A power of attorney, which can be used to make financial decisions on your behalf when you cannot, such as in the event of a significant disability, is often utilized in estate planning. Issues include when such power takes effect, to whom the power is granted, as well as the scope of the power. Likewise, consideration should be afforded as to who can make medical decisions in the event that you are unable to do so (and the definition of such circumstances), as well as an expression of your wishes and the advance designation of a guardian, if so desired and appropriate.
Another important tool in the estate planner's arsenal is the effective use of lifetime gifts to reduce future estate and income taxes. This can be particularly useful in early stage startups, where gifts of presently lower-valued assets, often in certain types of trusts, can effectively and substantially reduce future death (and income) taxes.
On the business side, consideration must be given to the relationship between the founders of a startup. What happens if one wants to leave or becomes disabled or dies — how is the remaining founder, and the business, protected? Conversely, how does the departing principal protect her or his investment? When can one become a passive investor, when can one compete, how are interests valued, how can a person be bought out, and how is the departing person replaced, are all critical issues that must be considered. The issue of what happens to stock options, rights, warrants and the like, in the event that a founder (or key employee) leaves, as a result of a change in circumstances or death, need to be addressed. Taking care of these issues in advance can avoid substantial problems in the future.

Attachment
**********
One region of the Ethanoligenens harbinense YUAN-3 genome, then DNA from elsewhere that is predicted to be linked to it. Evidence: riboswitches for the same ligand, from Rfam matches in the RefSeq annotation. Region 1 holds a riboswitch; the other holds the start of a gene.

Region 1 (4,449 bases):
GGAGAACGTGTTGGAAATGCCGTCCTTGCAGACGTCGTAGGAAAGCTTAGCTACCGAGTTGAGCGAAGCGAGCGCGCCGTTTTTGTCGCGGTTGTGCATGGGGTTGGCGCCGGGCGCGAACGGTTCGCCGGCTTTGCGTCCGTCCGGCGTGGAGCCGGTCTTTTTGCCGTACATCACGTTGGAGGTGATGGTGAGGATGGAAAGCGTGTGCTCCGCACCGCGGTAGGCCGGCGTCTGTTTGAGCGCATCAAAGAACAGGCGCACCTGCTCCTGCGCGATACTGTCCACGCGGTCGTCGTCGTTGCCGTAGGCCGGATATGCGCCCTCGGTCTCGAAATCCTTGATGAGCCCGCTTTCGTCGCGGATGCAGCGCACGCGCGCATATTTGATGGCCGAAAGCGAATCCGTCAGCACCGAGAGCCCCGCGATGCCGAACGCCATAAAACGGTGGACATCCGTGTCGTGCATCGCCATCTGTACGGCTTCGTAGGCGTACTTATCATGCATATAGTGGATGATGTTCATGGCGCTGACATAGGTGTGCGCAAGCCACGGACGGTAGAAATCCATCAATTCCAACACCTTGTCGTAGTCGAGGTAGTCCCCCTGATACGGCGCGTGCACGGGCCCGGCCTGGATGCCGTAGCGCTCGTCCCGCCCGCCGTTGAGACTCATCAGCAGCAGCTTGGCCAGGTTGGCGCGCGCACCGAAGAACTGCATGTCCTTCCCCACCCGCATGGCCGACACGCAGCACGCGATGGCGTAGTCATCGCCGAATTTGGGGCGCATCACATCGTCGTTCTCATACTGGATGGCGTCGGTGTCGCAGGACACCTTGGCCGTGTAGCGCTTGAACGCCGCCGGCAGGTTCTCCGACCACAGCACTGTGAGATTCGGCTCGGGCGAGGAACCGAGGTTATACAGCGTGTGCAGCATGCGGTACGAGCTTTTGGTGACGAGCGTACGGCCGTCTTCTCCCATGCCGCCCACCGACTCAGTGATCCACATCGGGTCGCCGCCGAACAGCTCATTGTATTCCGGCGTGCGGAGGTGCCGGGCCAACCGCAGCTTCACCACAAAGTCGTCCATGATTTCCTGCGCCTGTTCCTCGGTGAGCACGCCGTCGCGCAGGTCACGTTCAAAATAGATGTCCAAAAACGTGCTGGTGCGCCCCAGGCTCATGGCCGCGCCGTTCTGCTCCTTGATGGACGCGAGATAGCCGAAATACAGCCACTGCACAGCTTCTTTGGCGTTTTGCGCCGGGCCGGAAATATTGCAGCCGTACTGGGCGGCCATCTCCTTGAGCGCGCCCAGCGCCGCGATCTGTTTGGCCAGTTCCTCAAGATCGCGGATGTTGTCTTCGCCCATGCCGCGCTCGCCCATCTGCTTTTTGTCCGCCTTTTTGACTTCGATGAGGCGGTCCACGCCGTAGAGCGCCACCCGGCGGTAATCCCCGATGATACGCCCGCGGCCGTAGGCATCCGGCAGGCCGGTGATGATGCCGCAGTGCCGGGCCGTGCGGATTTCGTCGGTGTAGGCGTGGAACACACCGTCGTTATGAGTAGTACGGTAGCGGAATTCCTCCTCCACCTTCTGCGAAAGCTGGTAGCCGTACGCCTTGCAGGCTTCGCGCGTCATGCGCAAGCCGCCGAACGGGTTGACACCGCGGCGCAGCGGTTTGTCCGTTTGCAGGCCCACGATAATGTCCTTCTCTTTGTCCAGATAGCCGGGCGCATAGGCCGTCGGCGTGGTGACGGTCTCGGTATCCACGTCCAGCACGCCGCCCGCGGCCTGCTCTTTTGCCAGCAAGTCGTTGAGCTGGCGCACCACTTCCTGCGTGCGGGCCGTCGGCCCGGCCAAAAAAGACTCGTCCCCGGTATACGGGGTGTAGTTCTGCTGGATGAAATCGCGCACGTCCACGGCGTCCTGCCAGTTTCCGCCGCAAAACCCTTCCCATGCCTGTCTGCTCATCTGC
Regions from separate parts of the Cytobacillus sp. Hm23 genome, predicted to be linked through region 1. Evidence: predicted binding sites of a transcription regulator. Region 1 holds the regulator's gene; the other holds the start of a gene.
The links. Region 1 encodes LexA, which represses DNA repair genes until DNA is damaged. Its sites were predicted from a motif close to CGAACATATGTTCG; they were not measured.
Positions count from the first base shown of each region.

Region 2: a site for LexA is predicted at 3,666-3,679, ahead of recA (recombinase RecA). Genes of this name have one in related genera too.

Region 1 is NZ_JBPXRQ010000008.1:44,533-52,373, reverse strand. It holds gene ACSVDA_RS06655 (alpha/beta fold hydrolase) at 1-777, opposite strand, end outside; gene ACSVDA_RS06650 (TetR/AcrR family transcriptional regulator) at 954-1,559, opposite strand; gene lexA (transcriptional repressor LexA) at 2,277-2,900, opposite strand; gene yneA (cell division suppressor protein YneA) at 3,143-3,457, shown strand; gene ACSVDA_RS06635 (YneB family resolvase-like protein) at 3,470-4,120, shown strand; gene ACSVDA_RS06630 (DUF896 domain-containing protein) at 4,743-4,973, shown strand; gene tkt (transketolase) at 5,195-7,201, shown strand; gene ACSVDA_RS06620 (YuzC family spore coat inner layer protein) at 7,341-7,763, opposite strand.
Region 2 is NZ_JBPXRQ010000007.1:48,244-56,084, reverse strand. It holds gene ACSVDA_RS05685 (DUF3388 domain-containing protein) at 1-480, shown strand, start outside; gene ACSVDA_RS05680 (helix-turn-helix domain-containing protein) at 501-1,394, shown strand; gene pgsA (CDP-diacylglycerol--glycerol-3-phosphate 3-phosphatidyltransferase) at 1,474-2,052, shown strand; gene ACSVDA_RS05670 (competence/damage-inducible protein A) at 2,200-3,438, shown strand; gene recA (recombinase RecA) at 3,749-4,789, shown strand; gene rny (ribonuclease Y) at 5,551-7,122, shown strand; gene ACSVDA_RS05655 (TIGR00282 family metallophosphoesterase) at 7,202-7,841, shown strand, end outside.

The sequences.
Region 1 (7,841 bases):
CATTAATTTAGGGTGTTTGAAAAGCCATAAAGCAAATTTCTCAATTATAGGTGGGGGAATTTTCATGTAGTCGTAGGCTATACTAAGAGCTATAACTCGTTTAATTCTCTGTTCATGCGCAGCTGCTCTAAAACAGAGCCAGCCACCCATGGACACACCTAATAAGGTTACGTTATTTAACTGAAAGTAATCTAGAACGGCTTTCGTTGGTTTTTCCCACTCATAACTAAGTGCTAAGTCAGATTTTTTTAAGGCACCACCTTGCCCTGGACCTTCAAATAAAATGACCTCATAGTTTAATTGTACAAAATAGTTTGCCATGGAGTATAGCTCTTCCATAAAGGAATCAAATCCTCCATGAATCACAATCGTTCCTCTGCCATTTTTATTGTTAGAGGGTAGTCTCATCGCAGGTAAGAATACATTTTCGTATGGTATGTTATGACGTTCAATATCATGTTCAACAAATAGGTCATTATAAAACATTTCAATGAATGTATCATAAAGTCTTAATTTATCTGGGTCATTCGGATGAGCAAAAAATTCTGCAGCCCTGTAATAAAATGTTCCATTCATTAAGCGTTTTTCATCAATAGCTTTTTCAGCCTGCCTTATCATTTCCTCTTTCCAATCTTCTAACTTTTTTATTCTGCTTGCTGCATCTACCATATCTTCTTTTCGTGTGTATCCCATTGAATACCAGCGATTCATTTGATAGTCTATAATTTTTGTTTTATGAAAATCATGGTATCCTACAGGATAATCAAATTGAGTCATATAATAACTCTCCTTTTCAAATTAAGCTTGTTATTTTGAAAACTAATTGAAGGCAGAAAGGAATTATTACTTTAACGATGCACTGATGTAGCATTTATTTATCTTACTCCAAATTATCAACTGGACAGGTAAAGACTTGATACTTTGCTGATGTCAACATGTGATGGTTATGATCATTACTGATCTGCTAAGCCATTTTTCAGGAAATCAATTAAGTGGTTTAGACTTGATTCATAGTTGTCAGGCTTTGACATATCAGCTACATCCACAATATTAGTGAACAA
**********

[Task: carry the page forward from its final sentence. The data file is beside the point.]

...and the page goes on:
These issues mandate planning on the personal side as well. For example, if stock options must or should be promptly exercised upon death, planning must address the source of liquidity to fund such payments. Just as business relationships sometimes do not work out, estate planning for techies must address the potential of a marital split; prenuptial planning has an important role in these situations.
Liquidity and Charitable Planning
Insurance may play a critical role in this process. On the individual side, it may be used to reduce estate taxation via irrevocable life insurance trusts, and to address near-term liquidity needs, such as the source of funds to exercise stock options or short-term living expenses. Often the sale of the interest in the event of death may be inadvisable or impractical, and the insurance can provide the replacement income for living expenses, and the necessary funds for the payment of death taxes. From the point of view of the startup, key person insurance can provide the funding for transition and, where warranted, the funds necessary for a buy-out in the event of death.
Finally, estate planning for techies may involve planning for charitable gifting in a manner designed to achieve the optimum income and estate tax advantages.
Careful attention to this area can ensure that your choices are followed, adverse consequences are eliminated or minimized, and opportunities are secured.